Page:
The development and use of vaccinations have been one of the most significant achievements in public health in human history. Many diseases that resulted in widespread suffering and death have been eradicated by the regular use and accessibility of vaccines. Vaccines “trick” the immune system into thinking an infection has occurred. The immune system then attacks the vaccine’s harmless pathogen and protects the body from future invasions, thus immunizing the individual.
In addition to inoculating the individual, vaccines contribute to the creation of “community (or herd) immunity.” According to the U.S. Department of Health and Human Services, “When a critical portion of a community is immunized against a contagious disease, most members of the community are protected against that disease because there is little opportunity for an outbreak. Even those who are not eligible for certain vaccines—such as infants, pregnant women or immuno-compromised individuals—get some protection because the spread of contagious disease is contained. This is known as ‘community immunity.”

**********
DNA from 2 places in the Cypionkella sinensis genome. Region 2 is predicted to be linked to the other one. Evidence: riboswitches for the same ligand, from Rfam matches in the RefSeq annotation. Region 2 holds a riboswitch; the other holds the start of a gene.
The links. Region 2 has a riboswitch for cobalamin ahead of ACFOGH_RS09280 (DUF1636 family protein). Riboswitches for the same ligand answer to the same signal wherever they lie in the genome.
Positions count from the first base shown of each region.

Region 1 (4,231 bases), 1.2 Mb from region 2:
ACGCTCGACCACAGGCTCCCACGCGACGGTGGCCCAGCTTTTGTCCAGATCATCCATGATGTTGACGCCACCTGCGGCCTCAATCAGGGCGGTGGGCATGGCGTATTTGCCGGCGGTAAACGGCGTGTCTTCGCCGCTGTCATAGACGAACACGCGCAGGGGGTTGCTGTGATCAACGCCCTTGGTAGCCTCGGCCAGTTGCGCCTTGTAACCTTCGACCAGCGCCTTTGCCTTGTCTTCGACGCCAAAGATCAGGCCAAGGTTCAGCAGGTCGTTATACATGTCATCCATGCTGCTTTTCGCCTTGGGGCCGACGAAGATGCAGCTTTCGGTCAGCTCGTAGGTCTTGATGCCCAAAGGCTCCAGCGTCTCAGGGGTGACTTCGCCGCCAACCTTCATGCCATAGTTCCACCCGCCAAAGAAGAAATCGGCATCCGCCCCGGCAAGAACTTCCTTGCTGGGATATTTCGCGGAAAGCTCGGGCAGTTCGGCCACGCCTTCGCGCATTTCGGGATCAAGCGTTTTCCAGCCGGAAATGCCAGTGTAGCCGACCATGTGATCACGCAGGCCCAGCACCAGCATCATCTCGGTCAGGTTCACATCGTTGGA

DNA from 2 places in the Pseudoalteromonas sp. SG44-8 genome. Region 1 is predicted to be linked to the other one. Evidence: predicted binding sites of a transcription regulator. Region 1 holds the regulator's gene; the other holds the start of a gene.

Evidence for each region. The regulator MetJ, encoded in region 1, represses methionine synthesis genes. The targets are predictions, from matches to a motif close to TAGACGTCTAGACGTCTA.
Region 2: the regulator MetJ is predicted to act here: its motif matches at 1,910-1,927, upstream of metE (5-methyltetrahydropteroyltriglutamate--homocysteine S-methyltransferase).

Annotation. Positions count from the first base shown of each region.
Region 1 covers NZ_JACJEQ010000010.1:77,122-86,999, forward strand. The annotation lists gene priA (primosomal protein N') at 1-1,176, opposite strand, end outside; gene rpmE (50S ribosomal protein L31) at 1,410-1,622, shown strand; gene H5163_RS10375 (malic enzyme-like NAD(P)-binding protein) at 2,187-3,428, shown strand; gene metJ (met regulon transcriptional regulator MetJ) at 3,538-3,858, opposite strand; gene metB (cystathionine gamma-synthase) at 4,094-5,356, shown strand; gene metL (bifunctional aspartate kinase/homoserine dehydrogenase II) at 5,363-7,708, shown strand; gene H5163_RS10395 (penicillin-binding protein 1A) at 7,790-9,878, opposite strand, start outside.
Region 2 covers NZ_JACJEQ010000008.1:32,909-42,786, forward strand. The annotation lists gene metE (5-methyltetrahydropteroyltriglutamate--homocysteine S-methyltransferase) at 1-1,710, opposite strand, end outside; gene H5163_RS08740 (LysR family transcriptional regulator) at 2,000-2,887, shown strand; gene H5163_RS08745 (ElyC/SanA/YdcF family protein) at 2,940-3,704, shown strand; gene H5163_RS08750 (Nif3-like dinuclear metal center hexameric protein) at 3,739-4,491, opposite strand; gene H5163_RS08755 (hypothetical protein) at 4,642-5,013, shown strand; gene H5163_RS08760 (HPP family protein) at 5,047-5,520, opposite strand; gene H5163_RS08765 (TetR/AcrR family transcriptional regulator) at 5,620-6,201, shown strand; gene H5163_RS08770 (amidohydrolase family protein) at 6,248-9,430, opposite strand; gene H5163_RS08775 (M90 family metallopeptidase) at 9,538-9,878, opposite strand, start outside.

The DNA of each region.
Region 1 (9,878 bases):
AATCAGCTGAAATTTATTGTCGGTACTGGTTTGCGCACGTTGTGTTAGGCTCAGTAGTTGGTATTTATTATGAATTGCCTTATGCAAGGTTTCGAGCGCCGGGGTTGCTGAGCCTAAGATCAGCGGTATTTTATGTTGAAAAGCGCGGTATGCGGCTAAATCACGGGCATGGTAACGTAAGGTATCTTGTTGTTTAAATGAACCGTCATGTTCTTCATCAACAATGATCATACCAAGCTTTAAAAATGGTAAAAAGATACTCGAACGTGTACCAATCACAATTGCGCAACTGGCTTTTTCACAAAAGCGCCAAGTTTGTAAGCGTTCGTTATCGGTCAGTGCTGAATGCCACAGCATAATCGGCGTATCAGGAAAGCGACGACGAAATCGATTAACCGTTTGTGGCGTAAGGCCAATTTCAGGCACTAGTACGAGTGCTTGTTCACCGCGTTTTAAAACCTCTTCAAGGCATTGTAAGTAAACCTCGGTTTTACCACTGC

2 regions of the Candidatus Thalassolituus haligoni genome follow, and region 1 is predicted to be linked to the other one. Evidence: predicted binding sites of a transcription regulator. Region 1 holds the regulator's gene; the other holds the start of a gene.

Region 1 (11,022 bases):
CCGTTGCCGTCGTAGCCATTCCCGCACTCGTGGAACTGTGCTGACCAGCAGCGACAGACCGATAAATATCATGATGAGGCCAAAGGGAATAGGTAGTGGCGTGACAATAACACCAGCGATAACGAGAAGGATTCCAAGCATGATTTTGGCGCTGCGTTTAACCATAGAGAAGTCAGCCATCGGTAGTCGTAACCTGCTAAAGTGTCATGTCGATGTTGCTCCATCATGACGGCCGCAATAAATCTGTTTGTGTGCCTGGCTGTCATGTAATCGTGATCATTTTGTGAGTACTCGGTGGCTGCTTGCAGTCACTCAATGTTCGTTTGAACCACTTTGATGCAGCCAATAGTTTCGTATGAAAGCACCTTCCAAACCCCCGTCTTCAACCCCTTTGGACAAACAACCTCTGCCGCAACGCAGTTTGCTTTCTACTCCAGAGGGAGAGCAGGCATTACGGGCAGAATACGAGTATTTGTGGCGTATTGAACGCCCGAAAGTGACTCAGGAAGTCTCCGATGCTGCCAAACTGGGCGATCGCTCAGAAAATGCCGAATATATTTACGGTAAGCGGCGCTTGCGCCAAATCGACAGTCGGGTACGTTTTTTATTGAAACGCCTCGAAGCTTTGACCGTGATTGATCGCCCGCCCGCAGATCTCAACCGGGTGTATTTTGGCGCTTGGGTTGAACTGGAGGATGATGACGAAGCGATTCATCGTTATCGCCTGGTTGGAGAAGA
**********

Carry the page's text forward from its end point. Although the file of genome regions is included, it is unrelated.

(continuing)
The current law in Massachusetts mandates that all students receive the recommended vaccinations but allows both medical and religious exemptions. The process is wrought with confusion, lack of coordination among various state entities, and absence of standardization. As a result, many communities in Massachusetts have fallen behind recommended herd-immunity levels for various preventable and deadly diseases, and many more lack reliable data needed to inform public health officials. Declining vaccination rates and the loss of herd immunity is creating a public health crisis for immune-compromised individuals, and others who are unable to receive vaccinations.
Jewish tradition teaches that the preservation of life takes precedence over almost every other Jewish law, and that it is an obligation to save the life of someone at risk.
Therefore, the Jewish Community Relations Council supports laws, regulations and policies that:
- Require mandatory immunization, with the only exemptions being:
- Medical exemptions; and
- Religious exemptions, subject to a standardized process and criteria, which religious exemptions can be revoked in the event of a declared public health crisis.
- Generate a consistent method for creating, maintaining and reporting information and data about immunizations;
- Educate the public about the scientific benefit of immunizations and the risks associated with the decline in herd immunity for infectious diseases;
- Encourage efforts to increase vaccination rates in communities with declining numbers.
 Source for much of Case Statement: https://urj.org/what-we-believe/resolutions/resolution-mandatory-immunization-laws